Haitians desperate for food have looted a humanitarian convoy and clashed over donations nearly a week after a destructive tremor killed more than 2,100 people.
US-based aid organization Food for the Poor said four of its trucks were attacked by local residents and looted on Friday as they delivered food and water to rural communities in the south of the impoverished Caribbean island nation.
In the hard-hit city of Les Cayes, clashes broke out Friday afternoon after former President Michel Martelly visited a local hospital and a member of his staff handed a cash-filled envelope to one person in the crowd for distribution among them, sparking a violent scramble for the money.
The kidnapping by local gangs of two doctors in the capital, including one of the few trained orthopedic surgeons in Haiti, has further deteriorated existing tensions in Latin America’s poorest country. Some hospitals protested the move by temporarily shutting down while demanding for immediate release of the doctors, according to local media reports.
Damaged or impassable roads have hindered efforts to deliver aid to remote parts in the south of the country, which were hardest-hit by last Saturday's 7.2 magnitude earthquake. With hundreds still missing, there are little hopes for finding anyone still alive.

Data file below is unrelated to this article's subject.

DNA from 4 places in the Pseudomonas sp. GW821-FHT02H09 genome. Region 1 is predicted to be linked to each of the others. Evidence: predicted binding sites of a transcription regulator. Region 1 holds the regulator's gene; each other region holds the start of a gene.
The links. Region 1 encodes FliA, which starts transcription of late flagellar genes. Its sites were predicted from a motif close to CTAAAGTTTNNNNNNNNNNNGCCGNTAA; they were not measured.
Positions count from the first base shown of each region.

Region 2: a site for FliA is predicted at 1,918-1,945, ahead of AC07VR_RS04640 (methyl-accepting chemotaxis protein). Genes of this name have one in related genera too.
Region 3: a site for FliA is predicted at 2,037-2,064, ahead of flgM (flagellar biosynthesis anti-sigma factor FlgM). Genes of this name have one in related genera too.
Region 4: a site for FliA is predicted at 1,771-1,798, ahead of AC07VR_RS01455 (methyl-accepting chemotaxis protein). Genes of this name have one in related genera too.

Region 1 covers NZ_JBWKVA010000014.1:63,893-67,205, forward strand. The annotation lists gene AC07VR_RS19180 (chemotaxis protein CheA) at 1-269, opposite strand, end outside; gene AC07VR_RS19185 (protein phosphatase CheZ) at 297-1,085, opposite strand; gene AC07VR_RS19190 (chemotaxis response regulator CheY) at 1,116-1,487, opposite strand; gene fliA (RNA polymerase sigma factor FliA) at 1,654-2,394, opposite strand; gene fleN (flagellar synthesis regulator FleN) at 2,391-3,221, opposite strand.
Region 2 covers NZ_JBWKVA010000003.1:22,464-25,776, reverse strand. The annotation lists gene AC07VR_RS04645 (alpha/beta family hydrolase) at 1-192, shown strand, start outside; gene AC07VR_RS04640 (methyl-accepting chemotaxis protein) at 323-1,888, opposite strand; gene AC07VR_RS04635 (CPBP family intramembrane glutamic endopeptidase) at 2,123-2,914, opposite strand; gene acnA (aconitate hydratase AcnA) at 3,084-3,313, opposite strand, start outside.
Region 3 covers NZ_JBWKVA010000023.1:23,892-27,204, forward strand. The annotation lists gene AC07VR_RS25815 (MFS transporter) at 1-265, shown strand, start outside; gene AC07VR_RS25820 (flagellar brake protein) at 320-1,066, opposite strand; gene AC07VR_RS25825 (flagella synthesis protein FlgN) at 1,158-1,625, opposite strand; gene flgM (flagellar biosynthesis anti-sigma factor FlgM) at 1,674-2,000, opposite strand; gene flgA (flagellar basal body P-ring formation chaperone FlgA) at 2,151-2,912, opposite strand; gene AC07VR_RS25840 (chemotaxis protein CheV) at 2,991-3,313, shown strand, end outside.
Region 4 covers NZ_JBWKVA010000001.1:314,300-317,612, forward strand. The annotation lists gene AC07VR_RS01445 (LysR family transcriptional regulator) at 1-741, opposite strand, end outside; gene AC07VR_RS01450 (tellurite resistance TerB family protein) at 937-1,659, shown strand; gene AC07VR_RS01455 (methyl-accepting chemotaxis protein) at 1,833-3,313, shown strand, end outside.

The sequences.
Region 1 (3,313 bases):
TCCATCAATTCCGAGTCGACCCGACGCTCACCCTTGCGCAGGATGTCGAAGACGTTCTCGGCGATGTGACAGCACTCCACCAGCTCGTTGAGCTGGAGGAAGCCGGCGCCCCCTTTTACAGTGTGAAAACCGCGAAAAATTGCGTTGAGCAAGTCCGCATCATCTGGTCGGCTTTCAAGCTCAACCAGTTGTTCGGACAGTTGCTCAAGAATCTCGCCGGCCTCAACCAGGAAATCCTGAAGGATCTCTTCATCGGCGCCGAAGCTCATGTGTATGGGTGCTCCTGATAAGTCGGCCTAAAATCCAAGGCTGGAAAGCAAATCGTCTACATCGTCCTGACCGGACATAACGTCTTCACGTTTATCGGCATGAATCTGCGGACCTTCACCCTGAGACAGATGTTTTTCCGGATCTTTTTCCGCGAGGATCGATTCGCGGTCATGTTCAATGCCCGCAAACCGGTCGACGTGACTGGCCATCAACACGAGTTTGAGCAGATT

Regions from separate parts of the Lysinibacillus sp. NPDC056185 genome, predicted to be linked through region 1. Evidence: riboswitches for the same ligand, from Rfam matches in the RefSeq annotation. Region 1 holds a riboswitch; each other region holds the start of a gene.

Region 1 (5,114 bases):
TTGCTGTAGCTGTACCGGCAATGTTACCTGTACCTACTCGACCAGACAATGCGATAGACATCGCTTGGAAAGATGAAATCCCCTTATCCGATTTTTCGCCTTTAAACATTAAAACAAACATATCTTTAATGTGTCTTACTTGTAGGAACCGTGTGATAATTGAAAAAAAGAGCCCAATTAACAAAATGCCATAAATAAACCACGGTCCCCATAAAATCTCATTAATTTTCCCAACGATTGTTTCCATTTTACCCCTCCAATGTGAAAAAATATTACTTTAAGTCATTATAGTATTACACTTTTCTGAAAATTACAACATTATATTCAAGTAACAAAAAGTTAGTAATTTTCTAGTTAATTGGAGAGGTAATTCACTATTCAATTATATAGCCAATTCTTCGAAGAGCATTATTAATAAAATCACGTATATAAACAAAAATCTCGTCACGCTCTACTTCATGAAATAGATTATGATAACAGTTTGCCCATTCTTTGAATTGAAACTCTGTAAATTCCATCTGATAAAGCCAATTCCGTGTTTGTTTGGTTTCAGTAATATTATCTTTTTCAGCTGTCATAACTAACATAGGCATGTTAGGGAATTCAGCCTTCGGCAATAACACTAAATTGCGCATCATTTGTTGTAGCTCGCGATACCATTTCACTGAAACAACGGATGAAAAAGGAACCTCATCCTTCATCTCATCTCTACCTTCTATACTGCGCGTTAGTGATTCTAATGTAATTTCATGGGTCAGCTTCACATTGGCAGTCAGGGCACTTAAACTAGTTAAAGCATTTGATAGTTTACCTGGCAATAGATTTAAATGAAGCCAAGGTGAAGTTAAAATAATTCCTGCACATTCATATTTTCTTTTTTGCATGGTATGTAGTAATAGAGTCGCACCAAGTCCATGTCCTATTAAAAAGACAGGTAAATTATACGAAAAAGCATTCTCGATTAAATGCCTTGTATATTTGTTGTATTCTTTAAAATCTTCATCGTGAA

"We are all absolutely overwhelmed," Haiti’s Prime Minister Ariel Henry declared during a meeting with the Washington-based Organization of American States, noting that some communities had been flattened. "Every commune, every city, every village in that area was very hard hit."
Henry, who rose to power after the assassination last month of Haiti’s President Jovenel Moise by American and Colombian elements and mercenaries, thanked foreign allies for sending assistance.
Last Saturday's quake destroyed tens of thousands of homes and claimed the lives of at least 2,189 people. Some 332 people are missing, while 12,200 people were injured, authorities said.
This is while Haiti is still recovering from a 2010 quake that killed over 200,000 people.
A powerful storm this week that triggered landslides made the search for victims even harder.